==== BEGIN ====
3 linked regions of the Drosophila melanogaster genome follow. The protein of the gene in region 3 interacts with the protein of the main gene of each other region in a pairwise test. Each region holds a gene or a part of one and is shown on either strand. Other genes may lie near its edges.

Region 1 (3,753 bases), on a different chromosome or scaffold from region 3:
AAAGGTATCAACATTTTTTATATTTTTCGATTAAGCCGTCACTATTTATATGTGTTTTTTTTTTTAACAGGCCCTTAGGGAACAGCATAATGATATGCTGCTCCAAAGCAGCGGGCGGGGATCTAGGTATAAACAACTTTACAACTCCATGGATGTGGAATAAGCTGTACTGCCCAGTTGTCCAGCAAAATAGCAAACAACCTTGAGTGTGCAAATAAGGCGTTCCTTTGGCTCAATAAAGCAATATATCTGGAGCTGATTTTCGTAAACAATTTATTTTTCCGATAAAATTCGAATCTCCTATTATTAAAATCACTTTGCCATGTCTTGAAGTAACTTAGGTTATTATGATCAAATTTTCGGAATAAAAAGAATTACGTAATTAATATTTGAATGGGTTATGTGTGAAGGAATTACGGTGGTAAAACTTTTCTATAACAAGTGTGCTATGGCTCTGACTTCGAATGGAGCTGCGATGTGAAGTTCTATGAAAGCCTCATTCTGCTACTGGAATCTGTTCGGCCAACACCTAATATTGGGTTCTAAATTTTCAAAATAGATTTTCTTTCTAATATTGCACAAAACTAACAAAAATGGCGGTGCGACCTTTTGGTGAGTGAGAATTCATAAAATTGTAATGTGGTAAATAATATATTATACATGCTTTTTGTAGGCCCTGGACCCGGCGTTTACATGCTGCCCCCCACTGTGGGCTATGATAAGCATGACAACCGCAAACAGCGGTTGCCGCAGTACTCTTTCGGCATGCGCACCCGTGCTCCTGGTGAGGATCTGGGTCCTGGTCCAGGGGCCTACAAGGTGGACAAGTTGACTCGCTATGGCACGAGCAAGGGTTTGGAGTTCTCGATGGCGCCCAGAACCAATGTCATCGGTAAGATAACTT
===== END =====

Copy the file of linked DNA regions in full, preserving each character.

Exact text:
3 linked regions of the Drosophila melanogaster genome follow. The protein of the gene in region 3 interacts with the protein of the main gene of each other region in a pairwise test. Each region holds a gene or a part of one and is shown on either strand. Other genes may lie near its edges.

Region 1 (3,753 bases), on a different chromosome or scaffold from region 3:
AAAGGTATCAACATTTTTTATATTTTTCGATTAAGCCGTCACTATTTATATGTGTTTTTTTTTTTAACAGGCCCTTAGGGAACAGCATAATGATATGCTGCTCCAAAGCAGCGGGCGGGGATCTAGGTATAAACAACTTTACAACTCCATGGATGTGGAATAAGCTGTACTGCCCAGTTGTCCAGCAAAATAGCAAACAACCTTGAGTGTGCAAATAAGGCGTTCCTTTGGCTCAATAAAGCAATATATCTGGAGCTGATTTTCGTAAACAATTTATTTTTCCGATAAAATTCGAATCTCCTATTATTAAAATCACTTTGCCATGTCTTGAAGTAACTTAGGTTATTATGATCAAATTTTCGGAATAAAAAGAATTACGTAATTAATATTTGAATGGGTTATGTGTGAAGGAATTACGGTGGTAAAACTTTTCTATAACAAGTGTGCTATGGCTCTGACTTCGAATGGAGCTGCGATGTGAAGTTCTATGAAAGCCTCATTCTGCTACTGGAATCTGTTCGGCCAACACCTAATATTGGGTTCTAAATTTTCAAAATAGATTTTCTTTCTAATATTGCACAAAACTAACAAAAATGGCGGTGCGACCTTTTGGTGAGTGAGAATTCATAAAATTGTAATGTGGTAAATAATATATTATACATGCTTTTTGTAGGCCCTGGACCCGGCGTTTACATGCTGCCCCCCACTGTGGGCTATGATAAGCATGACAACCGCAAACAGCGGTTGCCGCAGTACTCTTTCGGCATGCGCACCCGTGCTCCTGGTGAGGATCTGGGTCCTGGTCCAGGGGCCTACAAGGTGGACAAGTTGACTCGCTATGGCACGAGCAAGGGTTTGGAGTTCTCGATGGCGCCCAGAACCAATGTCATCGGTAAGATAACTT